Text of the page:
Dissolved oxygen level in world oceans declining

A new analysis of decades of data on oceans across the globe has revealed that the amount of dissolved oxygen contained in the water – an important measure of ocean health – has been declining for more than 20 years.

Researchers at Georgia Institute of Technology looked at a historic dataset of ocean information stretching back more than 50 years and searched for long term trends and patterns. They found that oxygen levels started dropping in the 1980s as ocean temperatures began to climb.

“The oxygen in oceans has dynamic properties, and its concentration can change with natural climate variability,” said Taka Ito, an associate professor in Georgia Tech’s School of Earth and Atmospheric Sciences who led the research. “The important aspect of our result is that the rate of global oxygen loss appears to be exceeding the level of nature’s random variability.”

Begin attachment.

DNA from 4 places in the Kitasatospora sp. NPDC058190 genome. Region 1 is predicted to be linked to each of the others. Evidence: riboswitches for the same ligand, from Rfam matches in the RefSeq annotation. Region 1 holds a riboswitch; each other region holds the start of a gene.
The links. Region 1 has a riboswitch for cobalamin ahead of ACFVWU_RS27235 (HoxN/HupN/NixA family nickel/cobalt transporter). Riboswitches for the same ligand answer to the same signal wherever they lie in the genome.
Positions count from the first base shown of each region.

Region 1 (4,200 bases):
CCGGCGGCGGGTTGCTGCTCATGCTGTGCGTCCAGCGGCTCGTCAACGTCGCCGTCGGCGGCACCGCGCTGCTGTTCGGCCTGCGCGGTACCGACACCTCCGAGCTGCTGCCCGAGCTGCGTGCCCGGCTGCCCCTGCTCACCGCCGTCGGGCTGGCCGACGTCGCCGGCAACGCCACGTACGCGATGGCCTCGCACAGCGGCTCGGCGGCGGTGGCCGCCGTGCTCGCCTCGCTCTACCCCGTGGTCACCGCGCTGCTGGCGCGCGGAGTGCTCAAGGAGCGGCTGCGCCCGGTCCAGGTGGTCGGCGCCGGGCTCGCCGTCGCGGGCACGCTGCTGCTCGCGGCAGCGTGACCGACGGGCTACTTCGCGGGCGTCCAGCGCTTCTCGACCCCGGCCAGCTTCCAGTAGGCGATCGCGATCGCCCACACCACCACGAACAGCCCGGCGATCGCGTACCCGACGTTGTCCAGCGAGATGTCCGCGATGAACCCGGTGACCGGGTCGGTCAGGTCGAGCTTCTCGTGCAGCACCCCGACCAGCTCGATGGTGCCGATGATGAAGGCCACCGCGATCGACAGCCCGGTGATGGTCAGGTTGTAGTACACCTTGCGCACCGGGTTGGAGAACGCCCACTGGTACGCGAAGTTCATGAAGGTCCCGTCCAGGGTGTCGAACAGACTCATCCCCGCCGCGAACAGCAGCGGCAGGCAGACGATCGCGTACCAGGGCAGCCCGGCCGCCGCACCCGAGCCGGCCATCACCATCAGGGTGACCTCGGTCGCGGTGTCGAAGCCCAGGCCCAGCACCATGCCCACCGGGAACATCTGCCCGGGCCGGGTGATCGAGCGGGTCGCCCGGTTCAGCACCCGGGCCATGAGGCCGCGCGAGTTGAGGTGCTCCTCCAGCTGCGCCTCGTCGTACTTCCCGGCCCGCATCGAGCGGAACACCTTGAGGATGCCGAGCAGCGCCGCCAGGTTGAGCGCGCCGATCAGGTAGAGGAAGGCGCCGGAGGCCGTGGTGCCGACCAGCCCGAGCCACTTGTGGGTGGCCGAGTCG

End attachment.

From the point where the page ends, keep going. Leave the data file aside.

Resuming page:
The study, which was published April in Geophysical Research Letters, was sponsored by the National Science Foundation and the National Oceanic and Atmospheric Administration. The team included researchers from the National Center for Atmospheric Research, the University of Washington-Seattle, and Hokkaido University in Japan.

Falling oxygen levels in water have the potential to impact the habitat of marine organisms worldwide and in recent years led to more frequent “hypoxic events” that killed or displaced populations of fish, crabs and many other organisms.

Researchers have for years anticipated that rising water temperatures would affect the amount of oxygen in the oceans, since warmer water is capable of holding less dissolved gas than colder water. But the data showed that ocean oxygen was falling more rapidly than the corresponding rise in water temperature.

“The trend of oxygen falling is about two to three times faster than what we predicted from the decrease of solubility associated with the ocean warming,” Ito said. “This is most likely due to the changes in ocean circulation and mixing associated with the heating of the near-surface waters and melting of polar ice.”